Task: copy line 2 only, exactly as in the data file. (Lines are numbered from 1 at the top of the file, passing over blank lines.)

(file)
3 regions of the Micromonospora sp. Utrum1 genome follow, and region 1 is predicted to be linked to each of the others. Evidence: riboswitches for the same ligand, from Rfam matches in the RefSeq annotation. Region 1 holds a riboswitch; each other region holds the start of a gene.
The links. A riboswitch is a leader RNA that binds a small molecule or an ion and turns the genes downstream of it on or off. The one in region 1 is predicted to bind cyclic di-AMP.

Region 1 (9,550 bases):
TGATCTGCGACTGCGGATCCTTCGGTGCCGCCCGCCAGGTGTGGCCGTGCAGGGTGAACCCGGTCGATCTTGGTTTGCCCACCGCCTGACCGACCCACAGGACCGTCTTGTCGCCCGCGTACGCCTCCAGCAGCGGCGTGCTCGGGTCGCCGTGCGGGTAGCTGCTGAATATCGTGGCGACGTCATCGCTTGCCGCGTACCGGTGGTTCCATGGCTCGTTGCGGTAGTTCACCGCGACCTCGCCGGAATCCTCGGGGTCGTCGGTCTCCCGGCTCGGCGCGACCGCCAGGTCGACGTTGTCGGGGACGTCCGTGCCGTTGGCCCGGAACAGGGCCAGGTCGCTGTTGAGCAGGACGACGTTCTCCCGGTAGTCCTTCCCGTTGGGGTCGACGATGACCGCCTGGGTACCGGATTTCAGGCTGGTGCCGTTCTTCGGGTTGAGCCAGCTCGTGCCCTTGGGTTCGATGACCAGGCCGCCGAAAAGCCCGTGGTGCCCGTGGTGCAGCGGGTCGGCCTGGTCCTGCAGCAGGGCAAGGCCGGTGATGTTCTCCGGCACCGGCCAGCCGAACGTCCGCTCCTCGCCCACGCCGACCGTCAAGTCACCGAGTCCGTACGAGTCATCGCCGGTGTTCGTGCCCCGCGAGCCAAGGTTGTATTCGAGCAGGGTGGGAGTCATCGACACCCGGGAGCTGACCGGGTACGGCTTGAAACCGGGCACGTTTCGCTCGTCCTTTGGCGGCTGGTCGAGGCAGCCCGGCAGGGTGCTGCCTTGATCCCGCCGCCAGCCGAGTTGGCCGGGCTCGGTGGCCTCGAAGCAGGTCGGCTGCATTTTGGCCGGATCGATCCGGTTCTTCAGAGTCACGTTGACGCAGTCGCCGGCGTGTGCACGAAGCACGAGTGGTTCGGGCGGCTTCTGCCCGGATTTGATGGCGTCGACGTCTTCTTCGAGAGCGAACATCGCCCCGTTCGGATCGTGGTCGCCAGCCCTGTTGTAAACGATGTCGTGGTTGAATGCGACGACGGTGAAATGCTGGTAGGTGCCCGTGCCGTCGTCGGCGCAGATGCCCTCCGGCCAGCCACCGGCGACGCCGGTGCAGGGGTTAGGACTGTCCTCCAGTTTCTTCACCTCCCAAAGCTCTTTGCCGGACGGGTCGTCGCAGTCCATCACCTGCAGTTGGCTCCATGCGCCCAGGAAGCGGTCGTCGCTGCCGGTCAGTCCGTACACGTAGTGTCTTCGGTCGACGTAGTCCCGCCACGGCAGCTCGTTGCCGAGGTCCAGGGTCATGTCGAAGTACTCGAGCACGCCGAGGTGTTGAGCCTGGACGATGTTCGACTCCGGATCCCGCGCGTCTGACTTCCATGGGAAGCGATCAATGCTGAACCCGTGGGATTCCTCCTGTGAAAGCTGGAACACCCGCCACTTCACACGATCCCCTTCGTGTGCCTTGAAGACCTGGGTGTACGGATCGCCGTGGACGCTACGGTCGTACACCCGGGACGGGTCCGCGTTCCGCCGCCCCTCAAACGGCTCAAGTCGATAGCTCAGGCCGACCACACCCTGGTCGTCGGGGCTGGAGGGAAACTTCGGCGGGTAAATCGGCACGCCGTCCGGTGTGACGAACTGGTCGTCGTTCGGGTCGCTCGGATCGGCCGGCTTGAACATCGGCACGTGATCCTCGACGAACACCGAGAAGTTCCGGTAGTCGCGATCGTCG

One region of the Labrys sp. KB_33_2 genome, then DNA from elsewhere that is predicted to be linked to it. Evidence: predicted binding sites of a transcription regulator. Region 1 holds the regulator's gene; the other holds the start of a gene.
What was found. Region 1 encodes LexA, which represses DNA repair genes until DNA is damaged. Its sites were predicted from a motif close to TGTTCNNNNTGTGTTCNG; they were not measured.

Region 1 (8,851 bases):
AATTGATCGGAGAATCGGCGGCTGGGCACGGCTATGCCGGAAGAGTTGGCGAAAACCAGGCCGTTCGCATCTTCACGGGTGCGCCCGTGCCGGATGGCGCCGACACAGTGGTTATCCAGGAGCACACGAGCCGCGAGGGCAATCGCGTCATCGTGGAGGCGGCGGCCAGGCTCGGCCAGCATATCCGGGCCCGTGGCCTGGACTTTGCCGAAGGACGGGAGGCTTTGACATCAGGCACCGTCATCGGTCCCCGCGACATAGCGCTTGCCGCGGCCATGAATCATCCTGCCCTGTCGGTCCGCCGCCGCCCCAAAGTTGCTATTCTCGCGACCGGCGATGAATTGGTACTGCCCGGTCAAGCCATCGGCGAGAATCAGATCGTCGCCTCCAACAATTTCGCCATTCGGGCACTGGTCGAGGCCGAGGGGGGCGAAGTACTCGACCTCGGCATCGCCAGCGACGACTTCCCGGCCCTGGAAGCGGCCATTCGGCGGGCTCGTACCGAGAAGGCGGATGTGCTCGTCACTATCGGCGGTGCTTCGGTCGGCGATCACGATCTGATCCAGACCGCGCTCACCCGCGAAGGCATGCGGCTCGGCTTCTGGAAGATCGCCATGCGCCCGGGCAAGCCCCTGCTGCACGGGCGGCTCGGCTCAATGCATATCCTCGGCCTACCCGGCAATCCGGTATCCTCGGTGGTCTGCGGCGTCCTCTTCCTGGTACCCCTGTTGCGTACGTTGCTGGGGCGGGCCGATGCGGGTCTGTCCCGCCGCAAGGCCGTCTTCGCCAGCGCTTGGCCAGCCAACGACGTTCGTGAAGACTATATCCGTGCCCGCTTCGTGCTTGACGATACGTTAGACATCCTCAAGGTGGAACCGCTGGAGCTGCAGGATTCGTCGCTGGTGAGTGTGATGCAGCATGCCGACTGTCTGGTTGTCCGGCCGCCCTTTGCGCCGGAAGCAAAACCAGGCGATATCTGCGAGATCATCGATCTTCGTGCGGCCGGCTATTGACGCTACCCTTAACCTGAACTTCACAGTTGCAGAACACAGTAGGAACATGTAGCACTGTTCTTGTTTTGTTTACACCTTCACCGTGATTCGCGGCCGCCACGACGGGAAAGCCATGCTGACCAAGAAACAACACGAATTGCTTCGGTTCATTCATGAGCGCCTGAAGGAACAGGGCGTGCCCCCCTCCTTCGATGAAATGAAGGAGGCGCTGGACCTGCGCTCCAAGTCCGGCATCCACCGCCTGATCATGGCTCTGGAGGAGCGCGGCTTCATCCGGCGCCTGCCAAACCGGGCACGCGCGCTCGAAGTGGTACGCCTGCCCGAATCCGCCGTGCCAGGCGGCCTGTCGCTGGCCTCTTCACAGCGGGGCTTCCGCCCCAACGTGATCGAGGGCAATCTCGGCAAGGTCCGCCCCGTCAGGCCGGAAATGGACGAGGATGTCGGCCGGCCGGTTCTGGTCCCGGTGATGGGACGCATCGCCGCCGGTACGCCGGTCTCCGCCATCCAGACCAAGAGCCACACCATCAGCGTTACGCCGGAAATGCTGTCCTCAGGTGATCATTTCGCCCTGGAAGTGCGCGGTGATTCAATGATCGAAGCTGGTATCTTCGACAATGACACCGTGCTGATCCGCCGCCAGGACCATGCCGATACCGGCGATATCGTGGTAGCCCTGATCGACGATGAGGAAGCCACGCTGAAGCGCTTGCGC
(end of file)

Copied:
The links. A riboswitch is a leader RNA that binds a small molecule or an ion and turns the genes downstream of it on or off. The one in region 1 is predicted to bind cyclic di-AMP.